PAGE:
So going over the new DirectXMath and loving how it has better documentation then the old versions, but anyways.

It makes a note on many of its targets need to have aligned memory blocks, but that throws me for a loop because I don't know of a way to declare an aligned memory block other than _aligned_malloc(...).

Also I never really thought about it, but in the documentation it goes over the difference between malloc and new as new calls a constructor so not to embed them in classes without overriding the new function to properly allocate these members with _aligned_malloc(...)

So this raises a couple questions for me about new. Firstly, is their an actual constructor call for value type members? Such that malloc() is better to call large fields of data for rather than new char[..]?

When you override new how do you do this for a class if you want alignment? If it's a 20 byte class do you simply ask for 20 bytes from malloc and return a casted pointer like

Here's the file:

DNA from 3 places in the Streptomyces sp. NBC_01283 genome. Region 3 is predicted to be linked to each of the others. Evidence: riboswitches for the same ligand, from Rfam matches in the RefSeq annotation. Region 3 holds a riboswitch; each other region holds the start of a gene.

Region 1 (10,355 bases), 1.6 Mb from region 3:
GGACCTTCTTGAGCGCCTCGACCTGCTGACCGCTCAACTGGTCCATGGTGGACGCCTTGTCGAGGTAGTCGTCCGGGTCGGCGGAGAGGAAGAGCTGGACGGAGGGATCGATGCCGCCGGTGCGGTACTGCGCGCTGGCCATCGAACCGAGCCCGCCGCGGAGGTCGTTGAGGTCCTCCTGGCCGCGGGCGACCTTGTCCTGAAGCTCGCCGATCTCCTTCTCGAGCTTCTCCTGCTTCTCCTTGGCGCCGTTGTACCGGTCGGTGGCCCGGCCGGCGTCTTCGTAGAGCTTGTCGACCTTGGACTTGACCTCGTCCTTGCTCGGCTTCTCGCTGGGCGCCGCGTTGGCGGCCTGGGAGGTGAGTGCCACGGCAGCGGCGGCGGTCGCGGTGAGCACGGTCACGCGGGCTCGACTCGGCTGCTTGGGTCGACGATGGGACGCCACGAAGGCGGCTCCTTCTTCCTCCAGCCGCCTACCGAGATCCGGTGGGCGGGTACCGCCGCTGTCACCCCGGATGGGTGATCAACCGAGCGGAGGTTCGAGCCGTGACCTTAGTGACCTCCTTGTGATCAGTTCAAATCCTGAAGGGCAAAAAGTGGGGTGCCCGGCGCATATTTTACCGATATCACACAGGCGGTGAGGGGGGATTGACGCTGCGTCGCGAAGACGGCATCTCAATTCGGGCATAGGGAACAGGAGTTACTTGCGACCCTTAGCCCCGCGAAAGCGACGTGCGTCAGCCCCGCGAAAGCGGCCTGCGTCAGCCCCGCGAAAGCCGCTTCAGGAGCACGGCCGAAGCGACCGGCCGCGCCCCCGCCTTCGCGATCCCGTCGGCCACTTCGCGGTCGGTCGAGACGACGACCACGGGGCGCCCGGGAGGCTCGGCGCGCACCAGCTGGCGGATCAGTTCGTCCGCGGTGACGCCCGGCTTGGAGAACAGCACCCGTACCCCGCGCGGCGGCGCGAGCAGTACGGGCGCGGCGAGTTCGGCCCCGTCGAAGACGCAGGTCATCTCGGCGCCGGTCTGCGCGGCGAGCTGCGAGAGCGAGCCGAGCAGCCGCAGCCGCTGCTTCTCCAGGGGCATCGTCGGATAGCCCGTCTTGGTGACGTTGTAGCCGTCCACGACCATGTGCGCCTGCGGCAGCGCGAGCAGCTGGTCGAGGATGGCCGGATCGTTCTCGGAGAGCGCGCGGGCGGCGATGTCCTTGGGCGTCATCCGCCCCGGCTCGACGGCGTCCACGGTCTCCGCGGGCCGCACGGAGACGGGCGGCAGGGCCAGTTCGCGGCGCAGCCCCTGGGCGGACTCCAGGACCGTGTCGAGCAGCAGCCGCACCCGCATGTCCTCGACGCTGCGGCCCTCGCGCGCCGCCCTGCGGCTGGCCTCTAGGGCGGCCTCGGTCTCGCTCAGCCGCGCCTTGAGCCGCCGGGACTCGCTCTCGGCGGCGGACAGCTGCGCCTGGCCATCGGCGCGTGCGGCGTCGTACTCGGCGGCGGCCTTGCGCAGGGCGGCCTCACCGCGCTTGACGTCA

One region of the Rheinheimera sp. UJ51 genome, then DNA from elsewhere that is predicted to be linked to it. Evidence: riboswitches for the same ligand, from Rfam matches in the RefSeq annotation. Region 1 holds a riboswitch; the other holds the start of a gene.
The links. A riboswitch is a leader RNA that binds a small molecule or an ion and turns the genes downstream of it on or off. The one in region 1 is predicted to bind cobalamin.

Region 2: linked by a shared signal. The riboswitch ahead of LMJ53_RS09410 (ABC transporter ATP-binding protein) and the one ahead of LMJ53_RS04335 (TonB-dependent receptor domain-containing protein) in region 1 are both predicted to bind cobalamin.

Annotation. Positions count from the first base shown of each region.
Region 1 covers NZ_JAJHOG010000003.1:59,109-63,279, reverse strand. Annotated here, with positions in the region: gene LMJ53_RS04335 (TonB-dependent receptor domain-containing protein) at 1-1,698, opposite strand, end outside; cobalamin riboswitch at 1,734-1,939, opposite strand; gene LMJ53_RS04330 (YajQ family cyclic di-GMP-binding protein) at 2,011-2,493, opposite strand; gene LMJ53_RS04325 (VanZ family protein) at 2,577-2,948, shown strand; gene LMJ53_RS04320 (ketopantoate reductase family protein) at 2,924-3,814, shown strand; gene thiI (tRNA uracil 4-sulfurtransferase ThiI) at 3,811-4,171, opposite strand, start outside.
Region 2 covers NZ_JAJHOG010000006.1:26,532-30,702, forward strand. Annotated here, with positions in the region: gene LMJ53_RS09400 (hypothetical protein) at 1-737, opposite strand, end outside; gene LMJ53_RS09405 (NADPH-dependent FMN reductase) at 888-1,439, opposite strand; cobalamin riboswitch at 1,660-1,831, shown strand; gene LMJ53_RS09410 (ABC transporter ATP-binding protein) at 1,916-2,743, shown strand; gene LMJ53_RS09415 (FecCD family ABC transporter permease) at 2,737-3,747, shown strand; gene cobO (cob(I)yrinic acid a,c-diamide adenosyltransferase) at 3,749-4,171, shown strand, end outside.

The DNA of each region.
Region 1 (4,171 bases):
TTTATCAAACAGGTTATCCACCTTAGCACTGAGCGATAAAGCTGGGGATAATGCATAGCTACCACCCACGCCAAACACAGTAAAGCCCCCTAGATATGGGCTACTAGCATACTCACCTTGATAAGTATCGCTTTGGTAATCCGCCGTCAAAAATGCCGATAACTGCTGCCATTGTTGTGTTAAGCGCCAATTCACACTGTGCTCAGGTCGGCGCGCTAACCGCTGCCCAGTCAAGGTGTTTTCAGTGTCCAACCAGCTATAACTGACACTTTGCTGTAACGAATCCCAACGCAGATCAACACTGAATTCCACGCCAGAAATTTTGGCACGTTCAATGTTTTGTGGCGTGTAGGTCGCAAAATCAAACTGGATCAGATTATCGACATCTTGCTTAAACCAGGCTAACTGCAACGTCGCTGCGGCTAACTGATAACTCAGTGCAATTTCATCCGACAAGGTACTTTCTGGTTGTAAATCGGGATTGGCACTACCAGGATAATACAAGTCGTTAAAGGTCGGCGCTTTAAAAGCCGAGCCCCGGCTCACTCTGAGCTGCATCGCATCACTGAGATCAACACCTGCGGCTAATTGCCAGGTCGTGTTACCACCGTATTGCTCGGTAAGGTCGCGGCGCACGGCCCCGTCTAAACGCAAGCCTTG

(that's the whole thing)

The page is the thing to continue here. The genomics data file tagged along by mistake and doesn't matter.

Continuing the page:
class Foo
   static Foo* operator new(size_t size)
      void* p = _aligned_malloc(size,16);
      return (Foo*)p;

This would create a set of bytes 32 byte memory correct?

malloc() is designed to be used with C new is used with C++

Therefore, if you are writing C++, use new

new is designed for general purpose, it is good for big object(like 1024 bytes or more)
the benefits of new over malloc are type safe and could be overwrite
but new may squander a lot of spaces when you deal with small objects

if you need to allocate small objects frequently and it will be the bottleneck of
your program, you could find some allocators from 3rd parties
or write one for yourself(then you may need to overwrite operator new)

there are no silver bullet to solve all of the problems related to memory allocation
but in most of the cases, we don't need to overwrite operator new or design allocators
by ourselves